On last thing…if you want to see a lovely film, head to Nora’s Will which is going into an extended run at the Avalon.  The WJFF sponsored its screening at Filmfest DC last April.  The film won 7 Mexican Academy Awards including Best Picture, and now Michael O’Sullivan in the Washington Post called it “sweet, surprising and satisfying.”

Now it’s time for me to get back to planning the 21st Washington Jewish Film Festival.  Just wait until you hear what’s coming this December 2012!!  More news soon.  In the meantime, tickets are on sale for our next film program on October 18 – Sayed Kashua: Forever Scared plus one episode of this incredible author’s groundbreaking Israeli tv series, Arab Labor.

Susan Barocas, WJFF Director

Understanding the Misunderstandings of Ajami at the Washington Jewish Film Festival

Last night was one of those nights that remind me of how much I love the Washington Jewish Film Festival. The sold-out screening of the Israeli submission for the foreign language Academy Award, Ajami was the kind of event that kept our lobby full long after the lights came-up.

I am not going to lie: some people hated the film. To them the overlapping story-lines were unclear, the themes overly-grim, the 120 minute runtime unjustified and the ending un-redemptive.

Others were just as equally energized and blown-away by the film and lauded its unbelievably skillful use of non-professional actors, cleverly constructed plot that rewards the careful viewer and the emotional power of the tragedies of misunderstanding that form the core of the film’s themes.

I fall into the latter rather than the former group, but I have sympathy for both takes on the film. What Ajami succeeds best at doing is in portraying the very separate and yet inextricably connected lives that Israeli Arabs, Palestinians and Israeli Jews lead in this one neighborhood in Jaffa.

As for the Rashomon-style storytelling, it ingeniously forces you to reconsider your perception of events based on the biases you bring with you to the theater. I can’t go into too much detail without depriving future viewers of the visceral satisfaction that comes from seeing characters we think we know act in surprising ways — or in ways that we expect but are then forced to reconsider. Additionally, this film accomplished what few films can, which is to say it’s ending genuinely shocked me and left me breathless.

But after a deep inhalation I had the great pleasure of talking with many people outside the theater as we re-pieced the film together, shared details some noticed but others had missed, listened to the negative reviews and countered with our own apologias for a film that had genuinely moved us. It is what great film-going is about (if it can’t always be about universally acknowledged great films).

If you were at the screening on Saturday night at the Washington DCJCC or have seen Ajami elsewhere in our Festival or other Festival screenings around the country or in Israel, I’d love to hear your thoughts. Am I giving the filmmakers too much credit? Was their subtlety too subtle to the point of obfuscation? Or was it, as I believe, an eloquent if challenging picture of  a community where small conflicts and misunderstandings too often have tragic consequences?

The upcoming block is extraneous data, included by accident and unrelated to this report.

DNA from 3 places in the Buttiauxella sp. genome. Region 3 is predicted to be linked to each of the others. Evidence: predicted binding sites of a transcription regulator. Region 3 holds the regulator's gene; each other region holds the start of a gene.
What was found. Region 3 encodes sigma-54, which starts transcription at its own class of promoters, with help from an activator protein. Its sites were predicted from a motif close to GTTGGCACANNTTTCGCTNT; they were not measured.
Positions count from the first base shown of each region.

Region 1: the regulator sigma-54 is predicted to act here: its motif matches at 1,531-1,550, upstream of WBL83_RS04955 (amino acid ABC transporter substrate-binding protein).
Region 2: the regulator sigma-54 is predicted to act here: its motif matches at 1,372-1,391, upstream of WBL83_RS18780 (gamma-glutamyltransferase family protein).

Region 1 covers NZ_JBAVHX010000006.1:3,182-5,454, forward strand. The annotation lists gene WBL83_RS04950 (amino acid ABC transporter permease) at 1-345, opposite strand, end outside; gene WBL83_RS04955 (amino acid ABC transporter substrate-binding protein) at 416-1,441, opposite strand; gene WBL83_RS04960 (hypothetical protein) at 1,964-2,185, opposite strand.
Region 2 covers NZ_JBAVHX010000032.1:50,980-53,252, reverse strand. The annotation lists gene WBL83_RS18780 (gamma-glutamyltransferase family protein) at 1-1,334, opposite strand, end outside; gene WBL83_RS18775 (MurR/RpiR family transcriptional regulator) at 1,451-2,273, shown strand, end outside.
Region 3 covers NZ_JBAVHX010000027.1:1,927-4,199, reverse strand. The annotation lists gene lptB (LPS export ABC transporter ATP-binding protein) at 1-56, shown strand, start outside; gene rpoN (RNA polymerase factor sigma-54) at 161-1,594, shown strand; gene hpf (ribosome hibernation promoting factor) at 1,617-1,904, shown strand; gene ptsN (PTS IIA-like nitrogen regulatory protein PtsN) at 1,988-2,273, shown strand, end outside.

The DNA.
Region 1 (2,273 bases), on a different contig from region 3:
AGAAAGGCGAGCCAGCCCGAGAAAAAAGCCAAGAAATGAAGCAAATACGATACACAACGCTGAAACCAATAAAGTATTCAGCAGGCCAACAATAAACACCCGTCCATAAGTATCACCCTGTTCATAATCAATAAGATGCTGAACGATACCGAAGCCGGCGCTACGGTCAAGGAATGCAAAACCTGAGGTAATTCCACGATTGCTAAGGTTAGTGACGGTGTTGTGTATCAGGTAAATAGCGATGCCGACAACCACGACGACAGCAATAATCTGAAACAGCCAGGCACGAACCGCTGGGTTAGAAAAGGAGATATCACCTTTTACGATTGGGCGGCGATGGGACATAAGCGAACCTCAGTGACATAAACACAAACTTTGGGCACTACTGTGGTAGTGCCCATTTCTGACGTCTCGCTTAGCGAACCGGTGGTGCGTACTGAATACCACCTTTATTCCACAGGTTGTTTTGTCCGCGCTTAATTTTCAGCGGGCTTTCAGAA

I’d Like to Thank the Academy

Actually, we do get to thank the Academy of Motion Picture Arts and Sciences for a grant they made to support the Washington Jewish Film Festival. They are just one of the many organizations, embassies, foundations and individuals that provide the necessary funds and services that make the Festival possible. One of the ways we thank them is with a short trailer that plays before every Festival film. Below is this year’s edition, expertly created by the good folks at Seltzer Film and Video.

Size Matters on the Opening Night of the WJFF

From today’s Express:

THE ACTORS INA Matter of Size,” which kicks off the Washington Jewish Film Festival (Wjff.org) this Thursday night, wrestled with their body issues in a way they never had before: in a sumo ring. It’s the unlikely tale of four guys who realize they can finally stop fighting with their bodies and instead embrace what makes them different.

And it’s an even unlikelier movie to come out of body-conscious Israel, where the pickings are particularly slim when it comes to overweight actors. Producers were originally unconvinced that they could find men who had the, um, guts to take on the parts. “But then we came into the room in our underwear and they changed their minds,” says Dvir Benedek, who’s flying in for the WJFF screening and estimates his weight at 145 kilos (or 319 pounds). He snagged the part of Aharon, a guy worried about losing his thin wife.

You can read the rest of the article here, and come and meet Dvir in-person at the screening of A Matter of Size this Thursday night — but tickets are going quickly!